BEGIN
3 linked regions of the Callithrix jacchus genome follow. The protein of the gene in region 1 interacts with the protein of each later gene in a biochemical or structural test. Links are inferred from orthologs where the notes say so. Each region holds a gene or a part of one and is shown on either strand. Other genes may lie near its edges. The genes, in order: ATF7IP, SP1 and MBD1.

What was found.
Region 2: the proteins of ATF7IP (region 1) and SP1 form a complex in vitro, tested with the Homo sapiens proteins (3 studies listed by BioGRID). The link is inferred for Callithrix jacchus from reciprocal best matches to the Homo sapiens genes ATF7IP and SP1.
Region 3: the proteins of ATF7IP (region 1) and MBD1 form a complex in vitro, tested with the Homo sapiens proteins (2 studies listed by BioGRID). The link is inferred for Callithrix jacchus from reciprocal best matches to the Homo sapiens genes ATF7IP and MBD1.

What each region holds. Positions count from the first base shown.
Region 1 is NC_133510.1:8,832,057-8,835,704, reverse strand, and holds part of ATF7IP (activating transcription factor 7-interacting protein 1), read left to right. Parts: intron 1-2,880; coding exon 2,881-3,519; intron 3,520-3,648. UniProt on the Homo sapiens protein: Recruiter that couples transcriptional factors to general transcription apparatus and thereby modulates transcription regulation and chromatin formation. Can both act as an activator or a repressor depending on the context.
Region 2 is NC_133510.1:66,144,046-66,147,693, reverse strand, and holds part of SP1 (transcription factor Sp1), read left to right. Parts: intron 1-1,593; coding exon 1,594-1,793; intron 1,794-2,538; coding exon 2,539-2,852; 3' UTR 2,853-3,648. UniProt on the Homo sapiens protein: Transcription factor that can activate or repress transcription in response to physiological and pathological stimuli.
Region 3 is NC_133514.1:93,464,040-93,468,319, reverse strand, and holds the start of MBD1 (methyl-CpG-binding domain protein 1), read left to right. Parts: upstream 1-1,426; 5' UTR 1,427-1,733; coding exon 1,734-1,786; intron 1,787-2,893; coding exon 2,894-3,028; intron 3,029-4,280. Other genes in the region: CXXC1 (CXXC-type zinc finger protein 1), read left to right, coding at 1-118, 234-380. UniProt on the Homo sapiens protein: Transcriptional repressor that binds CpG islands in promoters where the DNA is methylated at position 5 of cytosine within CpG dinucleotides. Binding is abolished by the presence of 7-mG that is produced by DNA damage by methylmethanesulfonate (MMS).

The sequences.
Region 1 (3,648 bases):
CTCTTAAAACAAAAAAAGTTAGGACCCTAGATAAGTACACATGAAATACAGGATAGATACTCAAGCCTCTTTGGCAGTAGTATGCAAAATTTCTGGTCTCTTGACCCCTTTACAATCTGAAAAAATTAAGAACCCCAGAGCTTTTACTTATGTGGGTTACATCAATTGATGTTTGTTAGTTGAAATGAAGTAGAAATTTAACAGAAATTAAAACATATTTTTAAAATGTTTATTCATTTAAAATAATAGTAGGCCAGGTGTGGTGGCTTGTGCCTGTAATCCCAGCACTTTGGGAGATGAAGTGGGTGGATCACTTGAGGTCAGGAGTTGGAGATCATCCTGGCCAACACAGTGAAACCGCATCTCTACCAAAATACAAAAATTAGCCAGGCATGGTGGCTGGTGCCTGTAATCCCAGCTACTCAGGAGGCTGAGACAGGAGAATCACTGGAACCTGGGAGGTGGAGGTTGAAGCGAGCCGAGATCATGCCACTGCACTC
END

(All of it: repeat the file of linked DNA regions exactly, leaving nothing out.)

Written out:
3 linked regions of the Callithrix jacchus genome follow. The protein of the gene in region 1 interacts with the protein of each later gene in a biochemical or structural test. Links are inferred from orthologs where the notes say so. Each region holds a gene or a part of one and is shown on either strand. Other genes may lie near its edges. The genes, in order: ATF7IP, SP1 and MBD1.

What was found.
Region 2: the proteins of ATF7IP (region 1) and SP1 form a complex in vitro, tested with the Homo sapiens proteins (3 studies listed by BioGRID). The link is inferred for Callithrix jacchus from reciprocal best matches to the Homo sapiens genes ATF7IP and SP1.
Region 3: the proteins of ATF7IP (region 1) and MBD1 form a complex in vitro, tested with the Homo sapiens proteins (2 studies listed by BioGRID). The link is inferred for Callithrix jacchus from reciprocal best matches to the Homo sapiens genes ATF7IP and MBD1.

What each region holds. Positions count from the first base shown.
Region 1 is NC_133510.1:8,832,057-8,835,704, reverse strand, and holds part of ATF7IP (activating transcription factor 7-interacting protein 1), read left to right. Parts: intron 1-2,880; coding exon 2,881-3,519; intron 3,520-3,648. UniProt on the Homo sapiens protein: Recruiter that couples transcriptional factors to general transcription apparatus and thereby modulates transcription regulation and chromatin formation. Can both act as an activator or a repressor depending on the context.
Region 2 is NC_133510.1:66,144,046-66,147,693, reverse strand, and holds part of SP1 (transcription factor Sp1), read left to right. Parts: intron 1-1,593; coding exon 1,594-1,793; intron 1,794-2,538; coding exon 2,539-2,852; 3' UTR 2,853-3,648. UniProt on the Homo sapiens protein: Transcription factor that can activate or repress transcription in response to physiological and pathological stimuli.
Region 3 is NC_133514.1:93,464,040-93,468,319, reverse strand, and holds the start of MBD1 (methyl-CpG-binding domain protein 1), read left to right. Parts: upstream 1-1,426; 5' UTR 1,427-1,733; coding exon 1,734-1,786; intron 1,787-2,893; coding exon 2,894-3,028; intron 3,029-4,280. Other genes in the region: CXXC1 (CXXC-type zinc finger protein 1), read left to right, coding at 1-118, 234-380. UniProt on the Homo sapiens protein: Transcriptional repressor that binds CpG islands in promoters where the DNA is methylated at position 5 of cytosine within CpG dinucleotides. Binding is abolished by the presence of 7-mG that is produced by DNA damage by methylmethanesulfonate (MMS).

The sequences.
Region 1 (3,648 bases):
CTCTTAAAACAAAAAAAGTTAGGACCCTAGATAAGTACACATGAAATACAGGATAGATACTCAAGCCTCTTTGGCAGTAGTATGCAAAATTTCTGGTCTCTTGACCCCTTTACAATCTGAAAAAATTAAGAACCCCAGAGCTTTTACTTATGTGGGTTACATCAATTGATGTTTGTTAGTTGAAATGAAGTAGAAATTTAACAGAAATTAAAACATATTTTTAAAATGTTTATTCATTTAAAATAATAGTAGGCCAGGTGTGGTGGCTTGTGCCTGTAATCCCAGCACTTTGGGAGATGAAGTGGGTGGATCACTTGAGGTCAGGAGTTGGAGATCATCCTGGCCAACACAGTGAAACCGCATCTCTACCAAAATACAAAAATTAGCCAGGCATGGTGGCTGGTGCCTGTAATCCCAGCTACTCAGGAGGCTGAGACAGGAGAATCACTGGAACCTGGGAGGTGGAGGTTGAAGCGAGCCGAGATCATGCCACTGCACTC